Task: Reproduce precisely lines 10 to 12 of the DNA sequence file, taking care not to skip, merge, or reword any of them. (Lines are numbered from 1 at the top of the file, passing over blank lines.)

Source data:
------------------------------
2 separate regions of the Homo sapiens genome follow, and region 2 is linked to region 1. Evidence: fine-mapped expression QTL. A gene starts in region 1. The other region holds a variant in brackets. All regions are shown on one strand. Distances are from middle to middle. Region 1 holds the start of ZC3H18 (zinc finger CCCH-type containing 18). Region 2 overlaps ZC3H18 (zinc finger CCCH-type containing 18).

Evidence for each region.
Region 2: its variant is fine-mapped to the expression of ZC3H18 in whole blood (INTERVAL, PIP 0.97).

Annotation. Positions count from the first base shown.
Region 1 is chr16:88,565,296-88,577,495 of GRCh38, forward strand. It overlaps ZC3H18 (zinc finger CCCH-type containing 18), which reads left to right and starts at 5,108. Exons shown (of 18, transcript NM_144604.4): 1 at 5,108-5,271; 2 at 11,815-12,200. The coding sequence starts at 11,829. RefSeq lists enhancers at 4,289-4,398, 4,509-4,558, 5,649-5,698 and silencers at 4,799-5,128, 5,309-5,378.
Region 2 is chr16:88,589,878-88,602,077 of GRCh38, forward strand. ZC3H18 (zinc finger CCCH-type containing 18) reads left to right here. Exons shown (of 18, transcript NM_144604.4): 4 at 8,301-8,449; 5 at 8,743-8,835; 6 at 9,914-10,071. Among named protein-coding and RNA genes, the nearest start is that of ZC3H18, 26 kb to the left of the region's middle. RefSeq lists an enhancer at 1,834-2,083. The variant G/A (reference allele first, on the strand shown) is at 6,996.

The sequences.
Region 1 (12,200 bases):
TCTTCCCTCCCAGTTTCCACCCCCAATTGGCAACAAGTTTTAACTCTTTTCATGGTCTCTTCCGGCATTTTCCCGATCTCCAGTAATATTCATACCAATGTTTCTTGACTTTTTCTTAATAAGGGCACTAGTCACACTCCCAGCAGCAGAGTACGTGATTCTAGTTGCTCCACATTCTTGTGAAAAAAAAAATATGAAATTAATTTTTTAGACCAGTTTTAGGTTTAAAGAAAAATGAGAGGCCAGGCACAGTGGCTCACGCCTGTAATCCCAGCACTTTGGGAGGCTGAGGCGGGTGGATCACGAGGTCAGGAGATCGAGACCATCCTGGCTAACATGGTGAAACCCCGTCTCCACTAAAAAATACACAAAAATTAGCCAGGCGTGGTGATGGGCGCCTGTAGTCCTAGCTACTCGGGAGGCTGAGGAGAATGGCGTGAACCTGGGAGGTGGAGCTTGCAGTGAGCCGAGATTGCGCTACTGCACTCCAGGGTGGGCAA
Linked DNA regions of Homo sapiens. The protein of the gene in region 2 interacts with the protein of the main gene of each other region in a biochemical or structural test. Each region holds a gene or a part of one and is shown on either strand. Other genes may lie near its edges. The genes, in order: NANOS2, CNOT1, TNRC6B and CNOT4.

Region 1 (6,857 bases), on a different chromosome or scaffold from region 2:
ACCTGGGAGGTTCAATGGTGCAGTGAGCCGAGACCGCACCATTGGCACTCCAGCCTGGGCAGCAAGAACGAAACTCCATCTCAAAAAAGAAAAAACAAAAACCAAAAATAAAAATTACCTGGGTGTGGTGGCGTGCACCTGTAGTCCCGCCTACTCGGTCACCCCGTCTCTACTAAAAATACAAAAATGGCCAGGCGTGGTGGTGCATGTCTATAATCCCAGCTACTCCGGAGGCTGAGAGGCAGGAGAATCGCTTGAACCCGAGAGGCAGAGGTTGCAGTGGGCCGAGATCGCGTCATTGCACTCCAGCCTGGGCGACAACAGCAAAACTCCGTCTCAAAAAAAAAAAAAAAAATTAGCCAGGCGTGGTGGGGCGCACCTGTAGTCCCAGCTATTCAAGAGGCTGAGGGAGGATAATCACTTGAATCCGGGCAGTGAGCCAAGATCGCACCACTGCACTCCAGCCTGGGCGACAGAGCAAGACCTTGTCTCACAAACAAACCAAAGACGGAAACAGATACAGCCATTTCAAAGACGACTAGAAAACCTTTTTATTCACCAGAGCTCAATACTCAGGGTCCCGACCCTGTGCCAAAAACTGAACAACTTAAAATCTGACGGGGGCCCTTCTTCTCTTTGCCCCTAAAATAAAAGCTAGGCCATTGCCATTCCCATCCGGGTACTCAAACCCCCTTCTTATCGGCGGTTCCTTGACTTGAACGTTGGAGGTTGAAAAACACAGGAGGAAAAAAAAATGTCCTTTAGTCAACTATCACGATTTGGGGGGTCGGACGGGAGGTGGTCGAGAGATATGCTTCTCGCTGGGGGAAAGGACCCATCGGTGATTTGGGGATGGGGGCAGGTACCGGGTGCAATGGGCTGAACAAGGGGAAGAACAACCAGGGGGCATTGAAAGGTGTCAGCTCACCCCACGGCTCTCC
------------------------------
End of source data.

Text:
Linked DNA regions of Homo sapiens. The protein of the gene in region 2 interacts with the protein of the main gene of each other region in a biochemical or structural test. Each region holds a gene or a part of one and is shown on either strand. Other genes may lie near its edges. The genes, in order: NANOS2, CNOT1, TNRC6B and CNOT4.

Region 1 (6,857 bases), on a different chromosome or scaffold from region 2:
ACCTGGGAGGTTCAATGGTGCAGTGAGCCGAGACCGCACCATTGGCACTCCAGCCTGGGCAGCAAGAACGAAACTCCATCTCAAAAAAGAAAAAACAAAAACCAAAAATAAAAATTACCTGGGTGTGGTGGCGTGCACCTGTAGTCCCGCCTACTCGGTCACCCCGTCTCTACTAAAAATACAAAAATGGCCAGGCGTGGTGGTGCATGTCTATAATCCCAGCTACTCCGGAGGCTGAGAGGCAGGAGAATCGCTTGAACCCGAGAGGCAGAGGTTGCAGTGGGCCGAGATCGCGTCATTGCACTCCAGCCTGGGCGACAACAGCAAAACTCCGTCTCAAAAAAAAAAAAAAAAATTAGCCAGGCGTGGTGGGGCGCACCTGTAGTCCCAGCTATTCAAGAGGCTGAGGGAGGATAATCACTTGAATCCGGGCAGTGAGCCAAGATCGCACCACTGCACTCCAGCCTGGGCGACAGAGCAAGACCTTGTCTCACAAACAAACCAAAGACGGAAACAGATACAGCCATTTCAAAGACGACTAGAAAACCTTTTTATTCACCAGAGCTCAATACTCAGGGTCCCGACCCTGTGCCAAAAACTGAACAACTTAAAATCTGACGGGGGCCCTTCTTCTCTTTGCCCCTAAAATAAAAGCTAGGCCATTGCCATTCCCATCCGGGTACTCAAACCCCCTTCTTATCGGCGGTTCCTTGACTTGAACGTTGGAGGTTGAAAAACACAGGAGGAAAAAAAAATGTCCTTTAGTCAACTATCACGATTTGGGGGGTCGGACGGGAGGTGGTCGAGAGATATGCTTCTCGCTGGGGGAAAGGACCCATCGGTGATTTGGGGATGGGGGCAGGTACCGGGTGCAATGGGCTGAACAAGGGGAAGAACAACCAGGGGGCATTGAAAGGTGTCAGCTCACCCCACGGCTCTCC